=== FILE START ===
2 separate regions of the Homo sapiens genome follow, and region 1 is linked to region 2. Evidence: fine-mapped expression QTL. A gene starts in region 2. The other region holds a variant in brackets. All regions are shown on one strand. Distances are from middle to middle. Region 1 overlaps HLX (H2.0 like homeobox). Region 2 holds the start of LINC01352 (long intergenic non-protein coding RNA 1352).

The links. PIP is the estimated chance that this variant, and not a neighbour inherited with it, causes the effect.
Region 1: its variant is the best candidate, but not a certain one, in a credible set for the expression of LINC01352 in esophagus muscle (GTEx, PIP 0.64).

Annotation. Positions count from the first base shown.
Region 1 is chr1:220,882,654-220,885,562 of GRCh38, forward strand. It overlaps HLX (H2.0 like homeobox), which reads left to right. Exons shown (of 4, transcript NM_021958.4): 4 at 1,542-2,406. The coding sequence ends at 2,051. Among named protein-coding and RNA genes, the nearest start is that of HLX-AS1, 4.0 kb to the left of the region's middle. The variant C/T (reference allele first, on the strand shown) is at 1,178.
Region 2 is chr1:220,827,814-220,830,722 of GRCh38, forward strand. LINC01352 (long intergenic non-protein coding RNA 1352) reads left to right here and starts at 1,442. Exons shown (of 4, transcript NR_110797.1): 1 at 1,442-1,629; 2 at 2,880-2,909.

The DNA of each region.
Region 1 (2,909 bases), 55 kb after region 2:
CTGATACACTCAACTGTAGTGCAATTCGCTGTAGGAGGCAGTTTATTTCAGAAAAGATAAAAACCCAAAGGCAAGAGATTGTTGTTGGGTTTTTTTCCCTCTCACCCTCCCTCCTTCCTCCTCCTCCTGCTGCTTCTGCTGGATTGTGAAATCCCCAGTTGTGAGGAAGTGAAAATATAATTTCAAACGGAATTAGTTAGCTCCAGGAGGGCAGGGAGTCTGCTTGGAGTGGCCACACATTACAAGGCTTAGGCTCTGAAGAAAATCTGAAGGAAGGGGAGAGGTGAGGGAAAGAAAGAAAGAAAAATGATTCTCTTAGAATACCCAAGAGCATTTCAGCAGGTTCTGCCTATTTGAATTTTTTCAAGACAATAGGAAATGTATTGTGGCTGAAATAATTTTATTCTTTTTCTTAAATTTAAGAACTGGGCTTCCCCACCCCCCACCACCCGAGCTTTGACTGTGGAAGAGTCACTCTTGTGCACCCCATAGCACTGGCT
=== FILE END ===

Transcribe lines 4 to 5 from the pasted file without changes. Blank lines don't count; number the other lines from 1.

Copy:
Annotation. Positions count from the first base shown.
Region 1 is chr1:220,882,654-220,885,562 of GRCh38, forward strand. It overlaps HLX (H2.0 like homeobox), which reads left to right. Exons shown (of 4, transcript NM_021958.4): 4 at 1,542-2,406. The coding sequence ends at 2,051. Among named protein-coding and RNA genes, the nearest start is that of HLX-AS1, 4.0 kb to the left of the region's middle. The variant C/T (reference allele first, on the strand shown) is at 1,178.